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Scouting the 2015 Mets

Newsday's Marc Carig scouts and grades the 2015 Mets.

FIRST BASE

Sure, Lucas Duda has his flaws, with the
Photo Credit: Getty Images / Kevin C. Cox

Sure, Lucas Duda has his flaws, with the most conspicuous being his .180 average against lefthanded pitching. Yuck. But to dwell on that would be to miss all the good that he did during a breakout season. He led the Mets with 30 homers and 92 RBIs — all while sticking with an uber-selective approach that once was subject to ridicule. It might have been a long road, one that included wince-inducing bumps such as Duda’s detour into the outfield. But in Duda, the Mets have a legit power hitter who is beginning to come into his own. Grade: B-

SECOND BASE

Daniel Murphy does lots of things well at
Photo Credit: Newsday / Alejandra Villa

Daniel Murphy does lots of things well at the plate. That’s a good thing for the Mets given that he’s the reigning Concrete Spikes winner at second, where his lack of range remains a major detriment. To cover up his deficiencies, he must hit. And to hit, he’s got to stay on the field, which has been a dicey proposition lately. He’s in danger of starting the year on the disabled list. His likely replacements — Matt Reynolds and Danny Muno — have a combined zero innings in the big leagues. Grade: C

THIRD BASE

ght easily could turn this grade into an
Photo Credit: Newsday / Alejandra Villa

ght easily could turn this grade into an A. He certainly has the track record. But it’s hard to look past last season, the worst of his career. Wright busted up his left shoulder early in the year and never looked right. With rest and rehab, he has looked good this spring. In the field, he has moved with fluidity, and at the plate, he’s flashed the power that eluded him when he played through pain. But has the bounce-back been nothing more than a spring oasis? Until Wright handles the rigors of the regular season, the jury’s still out on his health. Grade: C

SHORTSTOP

For all the hand-wringing about Wilmer Flores, he
Photo Credit: Newsday / Alejandra Villa

For all the hand-wringing about Wilmer Flores, he might not be among the Mets’ top five concerns. Sure, he won’t cover the same ground as the vast majority of his peers, but he has a chance to outhit many of them, which is the only way he’ll make this trade-off worth the Mets’ time. Grade: C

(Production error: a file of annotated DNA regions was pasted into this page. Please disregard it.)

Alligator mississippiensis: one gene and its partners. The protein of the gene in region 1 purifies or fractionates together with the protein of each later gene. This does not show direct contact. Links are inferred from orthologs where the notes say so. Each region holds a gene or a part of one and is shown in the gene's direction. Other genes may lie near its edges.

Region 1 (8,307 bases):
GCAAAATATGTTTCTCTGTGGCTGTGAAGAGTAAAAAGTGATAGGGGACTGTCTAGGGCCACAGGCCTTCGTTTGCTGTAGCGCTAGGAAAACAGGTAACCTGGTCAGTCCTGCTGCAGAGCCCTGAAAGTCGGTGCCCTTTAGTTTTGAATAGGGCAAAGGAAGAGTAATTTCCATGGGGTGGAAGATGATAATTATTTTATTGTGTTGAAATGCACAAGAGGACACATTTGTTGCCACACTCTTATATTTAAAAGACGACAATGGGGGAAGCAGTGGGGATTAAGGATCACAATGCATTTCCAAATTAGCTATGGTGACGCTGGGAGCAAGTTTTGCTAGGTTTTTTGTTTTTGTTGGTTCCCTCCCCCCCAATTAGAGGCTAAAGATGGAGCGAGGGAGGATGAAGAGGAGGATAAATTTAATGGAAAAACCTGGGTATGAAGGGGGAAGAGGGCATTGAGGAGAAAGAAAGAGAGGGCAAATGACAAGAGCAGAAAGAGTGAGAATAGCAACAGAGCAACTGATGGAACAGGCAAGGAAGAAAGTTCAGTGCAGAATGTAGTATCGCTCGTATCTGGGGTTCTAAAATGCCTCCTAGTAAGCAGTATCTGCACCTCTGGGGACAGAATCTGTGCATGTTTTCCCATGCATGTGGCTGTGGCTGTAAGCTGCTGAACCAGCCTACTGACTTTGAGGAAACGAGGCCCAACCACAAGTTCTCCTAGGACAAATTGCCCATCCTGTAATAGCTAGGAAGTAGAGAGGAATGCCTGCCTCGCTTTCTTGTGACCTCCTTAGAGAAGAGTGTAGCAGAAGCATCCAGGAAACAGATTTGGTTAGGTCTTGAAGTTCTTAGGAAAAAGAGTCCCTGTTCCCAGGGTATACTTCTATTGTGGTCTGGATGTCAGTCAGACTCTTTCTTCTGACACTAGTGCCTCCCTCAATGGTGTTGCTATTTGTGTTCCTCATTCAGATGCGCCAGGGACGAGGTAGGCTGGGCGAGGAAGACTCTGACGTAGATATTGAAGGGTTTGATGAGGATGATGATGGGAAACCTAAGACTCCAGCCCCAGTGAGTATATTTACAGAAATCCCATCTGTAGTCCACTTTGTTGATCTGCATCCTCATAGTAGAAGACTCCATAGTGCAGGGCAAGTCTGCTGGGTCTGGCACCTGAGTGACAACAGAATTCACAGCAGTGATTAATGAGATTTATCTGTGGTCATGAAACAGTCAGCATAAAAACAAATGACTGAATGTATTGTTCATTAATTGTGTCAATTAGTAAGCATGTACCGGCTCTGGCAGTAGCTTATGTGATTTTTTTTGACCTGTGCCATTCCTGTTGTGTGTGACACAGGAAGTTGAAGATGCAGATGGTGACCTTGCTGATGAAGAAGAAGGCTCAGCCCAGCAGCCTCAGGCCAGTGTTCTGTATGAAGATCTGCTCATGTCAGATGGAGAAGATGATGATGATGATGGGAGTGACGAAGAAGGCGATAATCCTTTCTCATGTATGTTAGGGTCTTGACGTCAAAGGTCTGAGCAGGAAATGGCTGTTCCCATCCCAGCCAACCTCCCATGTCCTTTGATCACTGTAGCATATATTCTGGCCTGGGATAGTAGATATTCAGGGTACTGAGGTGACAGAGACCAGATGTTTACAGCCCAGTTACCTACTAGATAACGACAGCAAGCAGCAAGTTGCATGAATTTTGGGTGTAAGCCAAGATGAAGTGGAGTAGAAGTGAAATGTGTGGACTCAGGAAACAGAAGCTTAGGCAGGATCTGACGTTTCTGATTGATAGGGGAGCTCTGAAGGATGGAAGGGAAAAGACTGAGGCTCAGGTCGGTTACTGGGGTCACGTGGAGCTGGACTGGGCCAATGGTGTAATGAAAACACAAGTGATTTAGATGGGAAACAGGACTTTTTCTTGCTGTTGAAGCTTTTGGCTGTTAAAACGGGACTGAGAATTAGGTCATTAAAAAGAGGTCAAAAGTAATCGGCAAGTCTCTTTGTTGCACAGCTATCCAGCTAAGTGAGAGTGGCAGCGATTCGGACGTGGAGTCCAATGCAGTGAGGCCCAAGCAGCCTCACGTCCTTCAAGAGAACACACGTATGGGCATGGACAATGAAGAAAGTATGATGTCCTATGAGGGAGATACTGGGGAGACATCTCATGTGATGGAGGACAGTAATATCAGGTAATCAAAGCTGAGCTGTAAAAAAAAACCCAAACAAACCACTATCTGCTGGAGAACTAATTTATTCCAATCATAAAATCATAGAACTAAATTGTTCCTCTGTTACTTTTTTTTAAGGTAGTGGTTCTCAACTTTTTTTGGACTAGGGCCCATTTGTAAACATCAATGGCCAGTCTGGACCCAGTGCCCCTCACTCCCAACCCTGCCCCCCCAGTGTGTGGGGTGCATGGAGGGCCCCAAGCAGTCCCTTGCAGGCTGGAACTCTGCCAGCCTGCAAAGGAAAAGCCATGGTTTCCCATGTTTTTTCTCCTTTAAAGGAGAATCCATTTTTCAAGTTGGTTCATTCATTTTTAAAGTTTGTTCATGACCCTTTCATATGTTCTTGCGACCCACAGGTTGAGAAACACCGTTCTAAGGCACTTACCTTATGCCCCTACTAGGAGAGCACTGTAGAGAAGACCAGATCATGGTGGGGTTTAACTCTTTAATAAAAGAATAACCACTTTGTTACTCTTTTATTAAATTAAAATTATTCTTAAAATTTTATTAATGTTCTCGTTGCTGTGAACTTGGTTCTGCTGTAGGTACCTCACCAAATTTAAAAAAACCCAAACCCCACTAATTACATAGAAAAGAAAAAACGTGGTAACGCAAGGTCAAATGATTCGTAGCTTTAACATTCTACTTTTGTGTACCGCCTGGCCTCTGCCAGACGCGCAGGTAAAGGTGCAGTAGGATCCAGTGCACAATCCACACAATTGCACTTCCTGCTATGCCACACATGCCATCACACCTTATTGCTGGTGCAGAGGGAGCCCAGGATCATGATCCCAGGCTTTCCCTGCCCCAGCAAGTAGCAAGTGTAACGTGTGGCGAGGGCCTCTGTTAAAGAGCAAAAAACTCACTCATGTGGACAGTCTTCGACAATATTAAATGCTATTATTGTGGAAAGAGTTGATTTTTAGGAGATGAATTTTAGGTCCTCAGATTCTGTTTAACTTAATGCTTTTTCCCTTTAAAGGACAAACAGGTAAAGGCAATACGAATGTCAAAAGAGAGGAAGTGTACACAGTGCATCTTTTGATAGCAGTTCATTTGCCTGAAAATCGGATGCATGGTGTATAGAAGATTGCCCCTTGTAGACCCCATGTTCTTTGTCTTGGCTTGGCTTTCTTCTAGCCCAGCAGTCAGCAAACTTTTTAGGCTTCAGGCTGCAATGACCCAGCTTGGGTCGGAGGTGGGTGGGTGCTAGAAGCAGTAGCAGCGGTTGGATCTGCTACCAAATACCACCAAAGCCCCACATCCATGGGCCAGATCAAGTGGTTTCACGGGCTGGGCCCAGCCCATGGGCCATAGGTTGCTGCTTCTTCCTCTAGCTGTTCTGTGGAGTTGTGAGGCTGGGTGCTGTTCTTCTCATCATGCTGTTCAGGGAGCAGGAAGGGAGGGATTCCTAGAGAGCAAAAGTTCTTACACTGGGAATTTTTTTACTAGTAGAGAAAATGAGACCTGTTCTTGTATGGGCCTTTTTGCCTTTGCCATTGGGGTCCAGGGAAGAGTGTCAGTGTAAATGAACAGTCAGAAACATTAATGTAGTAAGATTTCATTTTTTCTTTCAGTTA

OUTFIELD

Curtis Granderson and Michael Cuddyer bring the Mets
Photo Credit: Newsday / Alejandra Villa

Curtis Granderson and Michael Cuddyer bring the Mets plenty of much-needed power potential, but they don’t come without their own issues. Granderson will need a bounce-back year and Cuddyer will need to stay out of the trainer’s room. On defense, both bring glaring weaknesses that could come into play. In centerfield, Juan Lagares has enough range to reach everything from Flushing to Montauk. His Gold Glove defense should offer some cover for Granderson’s faulty arm in right and Cuddyer’s inability to cover ground in left. Grade: C+

CATCHER

Travis d’Arnaud was hitting .180 last June when
Photo Credit: Jim McIsaac

Travis d’Arnaud was hitting .180 last June when the Mets banished him to Triple-A Las Vegas for nearly three weeks. Upon his return from the desert, he hit .272. In spring training, d’Arnaud looked more like the guy who got sent down. Which will it be in 2015? That uncertainty -- and d’Arnaud’s need to improve his throwing -- earns him only a lukewarm endorsement. Anthony Recker doesn’t possess the typical catch-and-throw skills of a backup, but he does have some unusual pop. Grade: C

ROTATION

The return of alpha ace Matt Harvey changes
Photo Credit: Newsday / Alejandra Villa

The return of alpha ace Matt Harvey changes the complexion of this group, which also includes reigning Rookie of the Year Jacob deGrom. But it’s what the Mets have behind them that raises expectations. Prospects Noah Syndergaard, Steven Matz and Rafael Montero soon will be ready to supplement a rotation already bolstered by veterans Jonathan Niese, Bartolo Colon and Dillon Gee. Tommy John surgery deprived the Mets of Zack Wheeler’s services for the upcoming season, but there were no groans of despair coming out of camp, a credit to the impressive depth that the Mets have hoarded during their lean years. Grade: A-

BULLPEN

Maybe it’s just a spring slump, but Jeurys
Photo Credit: Getty Images / Rob Foldy

Maybe it’s just a spring slump, but Jeurys Familia has yet to rediscover the power sinker that made him a force last year. Vic Black’s recurring shoulder issues make him a question mark for Opening Day. And Bobby Parnell’s road back from rehab has hit a speed bump in the form of a missing fastball. But the additions of lefties Jerry Blevins and Alex Torres gives the Mets some much needed help after losing Josh Edgin for the season. Grade: B-

BENCH

This is not a particularly distinguished group, though
Photo Credit: Newsday / Alejandra Villa

This is not a particularly distinguished group, though a few pieces could prove particularly helpful for the Mets. Righthanded-hitting John Mayberry Jr.’s bat gives the Mets a needed weapon. Kirk Nieuwenhuis has excelled at pinch hitting, a very difficult job. Eric Campbell’s versatility is a plus, though he has no standout skills. If utilityman Ruben Tejada sees regular playing time this season, something has gone seriously wrong for the Mets. Grade: C-

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